Two Terms, One Effect

Imagine that a state decided to pass a law dictating that all state departmental offices may only purchase assets from companies or individuals who had not violated the National Labor Relations Act. Would this be a “regulatory” decision – Constitutionally impermissible – or a simple act of “market participation?” On the one hand, the state can make a claim that it is simply participating in the market as any other economic actor could. Perhaps the state has acknowledged that its employees are happier using products from NLRA-compliant manufacturers which boosts their productivity, or that products manufactured by NLRA-compliant industries tend to be of higher quality. Either rationale would seem an acceptable exercise of market participation for an individual. On the other hand, the legislation could be regarded as an attempt to regulate the market by forcing industries across the nation to comply with the NLRA or lose their presumably lucrative asset supply contracts with the state. The Court, in Wisconsin Dept. of Labor Relations v Gould, deemed the legislation to be an overreaching attempt to regulate commerce, and struck it down. Suppose, however, that the Wisconsin legislature had never passed the offending statute but had still bought assets from the same manufacturers that it had turned to as a result of the ban on NLRA violators - perhaps because these companies offered their goods at the lowest price. Such a decision would doubtlessly be deemed an exercise in market participation, but the economic effect would have been precisely the same.

Here too, you have misstated the situation in Wisconsin Department of Industry, Labor, and Human Relations v. Gould, which you don't link to or name correctly. Here, the Court found the Wisconsin statute explicitly preempted by the NLRA. The Court rejects application of a standard appropriate to situations of Congressional silence.

Participation as a Label

If it is accepted that the latter hypothetical would be deemed mere market participation, two possible conclusions emerge. The first is that the Court simply decided Gould incorrectly. While such a conclusion may indicate that the distinction between market regulation and market participation is much too fuzzy to practically use as a jurisdictional tool, there is otherwise little analytical value in such a conclusion. The second possibility is that the Court is basing their distinction not on the economic effects of the legislation, but rather upon some unspoken assumption about how a reasonable actor will choose to participate in a free market.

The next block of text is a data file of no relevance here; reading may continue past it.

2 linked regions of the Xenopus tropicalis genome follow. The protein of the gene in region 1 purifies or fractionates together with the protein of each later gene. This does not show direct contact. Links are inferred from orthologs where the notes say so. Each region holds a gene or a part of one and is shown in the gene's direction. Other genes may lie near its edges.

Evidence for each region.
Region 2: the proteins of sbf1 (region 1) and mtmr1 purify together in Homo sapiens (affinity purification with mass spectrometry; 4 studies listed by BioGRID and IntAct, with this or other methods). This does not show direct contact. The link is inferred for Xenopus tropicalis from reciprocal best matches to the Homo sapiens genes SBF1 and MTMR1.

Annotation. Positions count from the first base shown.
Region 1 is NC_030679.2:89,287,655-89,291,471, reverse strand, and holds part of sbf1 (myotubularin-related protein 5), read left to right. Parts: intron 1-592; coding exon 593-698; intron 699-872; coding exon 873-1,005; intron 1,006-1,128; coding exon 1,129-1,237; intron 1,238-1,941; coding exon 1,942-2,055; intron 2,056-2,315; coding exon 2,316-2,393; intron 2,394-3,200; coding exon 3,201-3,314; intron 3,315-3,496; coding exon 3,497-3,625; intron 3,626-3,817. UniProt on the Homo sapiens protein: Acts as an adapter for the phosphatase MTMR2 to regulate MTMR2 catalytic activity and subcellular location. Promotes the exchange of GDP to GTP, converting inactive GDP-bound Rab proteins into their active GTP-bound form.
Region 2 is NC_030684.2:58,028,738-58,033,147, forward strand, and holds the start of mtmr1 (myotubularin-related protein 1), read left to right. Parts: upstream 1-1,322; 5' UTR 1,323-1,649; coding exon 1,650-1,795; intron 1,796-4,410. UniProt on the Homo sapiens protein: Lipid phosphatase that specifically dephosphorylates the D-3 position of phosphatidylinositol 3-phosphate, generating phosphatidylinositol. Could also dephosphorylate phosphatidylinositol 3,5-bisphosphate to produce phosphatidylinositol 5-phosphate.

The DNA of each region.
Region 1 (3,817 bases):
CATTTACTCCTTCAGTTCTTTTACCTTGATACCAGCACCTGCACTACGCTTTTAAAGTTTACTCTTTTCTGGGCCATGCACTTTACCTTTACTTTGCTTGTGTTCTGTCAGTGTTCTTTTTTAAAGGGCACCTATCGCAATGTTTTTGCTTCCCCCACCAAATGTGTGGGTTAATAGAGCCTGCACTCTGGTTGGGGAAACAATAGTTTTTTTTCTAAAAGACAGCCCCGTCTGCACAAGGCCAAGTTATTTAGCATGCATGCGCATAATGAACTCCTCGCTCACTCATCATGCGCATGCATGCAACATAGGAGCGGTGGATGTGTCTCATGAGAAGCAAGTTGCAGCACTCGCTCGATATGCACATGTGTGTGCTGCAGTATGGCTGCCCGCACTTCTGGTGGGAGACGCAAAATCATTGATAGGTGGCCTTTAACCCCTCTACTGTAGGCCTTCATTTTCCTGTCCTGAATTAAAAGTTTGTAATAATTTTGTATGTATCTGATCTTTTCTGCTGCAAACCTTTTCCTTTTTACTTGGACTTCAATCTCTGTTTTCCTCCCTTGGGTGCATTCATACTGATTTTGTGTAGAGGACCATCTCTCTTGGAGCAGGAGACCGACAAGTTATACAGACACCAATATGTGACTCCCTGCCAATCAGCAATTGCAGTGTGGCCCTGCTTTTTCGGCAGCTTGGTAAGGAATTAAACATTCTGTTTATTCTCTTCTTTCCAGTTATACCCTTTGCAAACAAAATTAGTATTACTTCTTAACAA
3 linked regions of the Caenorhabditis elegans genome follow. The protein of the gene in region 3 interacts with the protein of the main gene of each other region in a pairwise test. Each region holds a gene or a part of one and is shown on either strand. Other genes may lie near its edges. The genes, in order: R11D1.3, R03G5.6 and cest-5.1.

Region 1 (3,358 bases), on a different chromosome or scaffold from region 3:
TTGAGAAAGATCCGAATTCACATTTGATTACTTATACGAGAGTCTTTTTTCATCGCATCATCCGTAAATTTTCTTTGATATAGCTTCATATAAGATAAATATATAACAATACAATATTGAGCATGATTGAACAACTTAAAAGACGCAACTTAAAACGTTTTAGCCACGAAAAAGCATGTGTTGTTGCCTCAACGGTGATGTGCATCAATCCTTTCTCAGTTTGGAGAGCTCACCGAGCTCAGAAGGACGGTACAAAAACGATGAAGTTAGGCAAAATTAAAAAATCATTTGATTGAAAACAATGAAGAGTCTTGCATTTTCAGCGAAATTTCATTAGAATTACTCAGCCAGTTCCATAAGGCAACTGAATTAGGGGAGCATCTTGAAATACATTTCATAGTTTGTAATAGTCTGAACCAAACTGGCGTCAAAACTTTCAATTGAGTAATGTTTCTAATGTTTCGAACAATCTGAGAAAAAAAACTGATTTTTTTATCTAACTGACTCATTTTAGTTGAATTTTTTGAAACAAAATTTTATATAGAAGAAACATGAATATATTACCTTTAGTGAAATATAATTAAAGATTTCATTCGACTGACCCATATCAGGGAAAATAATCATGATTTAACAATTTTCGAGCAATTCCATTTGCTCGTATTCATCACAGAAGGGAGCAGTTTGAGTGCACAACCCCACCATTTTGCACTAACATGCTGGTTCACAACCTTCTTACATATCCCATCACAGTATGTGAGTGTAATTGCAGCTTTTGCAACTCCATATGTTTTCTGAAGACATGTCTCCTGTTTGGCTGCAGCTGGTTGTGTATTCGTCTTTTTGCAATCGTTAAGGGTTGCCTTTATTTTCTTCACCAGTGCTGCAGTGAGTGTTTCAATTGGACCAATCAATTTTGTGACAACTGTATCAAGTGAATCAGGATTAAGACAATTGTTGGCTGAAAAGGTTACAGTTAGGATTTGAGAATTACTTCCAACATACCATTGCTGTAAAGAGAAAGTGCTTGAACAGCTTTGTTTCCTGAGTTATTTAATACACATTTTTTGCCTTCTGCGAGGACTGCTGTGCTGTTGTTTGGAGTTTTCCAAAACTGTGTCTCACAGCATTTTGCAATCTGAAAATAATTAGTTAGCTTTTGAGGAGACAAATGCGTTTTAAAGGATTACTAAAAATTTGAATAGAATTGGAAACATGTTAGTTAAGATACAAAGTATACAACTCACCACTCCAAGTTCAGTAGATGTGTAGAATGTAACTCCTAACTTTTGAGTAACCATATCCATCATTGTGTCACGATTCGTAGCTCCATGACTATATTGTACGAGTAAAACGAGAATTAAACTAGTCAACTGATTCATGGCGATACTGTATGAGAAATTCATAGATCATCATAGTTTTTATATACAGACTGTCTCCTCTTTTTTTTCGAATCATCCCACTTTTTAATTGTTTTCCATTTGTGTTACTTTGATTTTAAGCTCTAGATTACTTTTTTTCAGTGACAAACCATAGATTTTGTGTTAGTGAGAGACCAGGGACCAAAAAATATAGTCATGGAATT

The third possibility is that you misread the case.

Perhaps, then, “market participation” is a merely a label for an economic action taken while evaluating only a particular range of economic considerations. If a state makes a decision based on price or quality of a good, that state is participating in the market. If it is compelled to act by other means, this action will be deemed regulatory.

Final Thoughts

All state economic behavior has consequences in interstate commerce. Yet if market participation is not able to be differentiated from market regulation by an analysis of actual market effect, making a dormant commerce clause exception for the former while still diligently restricting the latter seems unnecessary and arbitrary. Either the market participation exception must be only the first effort in a larger doctrinal shift to erode the dormant commerce clause, or the market participation exception should be deemed an unnecessary departure from dormant commerce clause doctrine and should be eliminated.

This is three mistakes arising from the two mistakes you already made. Criticism of a weak rule used occasionally is easy and probably justified, but the supposed mere verbal distinction is actually a substantive division you misstate rather than analyzing, and the supposed conflicts in the cases are actually failure to differentiate holding from dicta and opinion of the Court from plurality opinion. The best way to revise, I think, is to decide whether you have other better points against this doctrine to put forward, and then to reshape the essay around the answer.


Webs Webs

r8 - 13 Jan 2012 - 23:14:07 - IanSullivan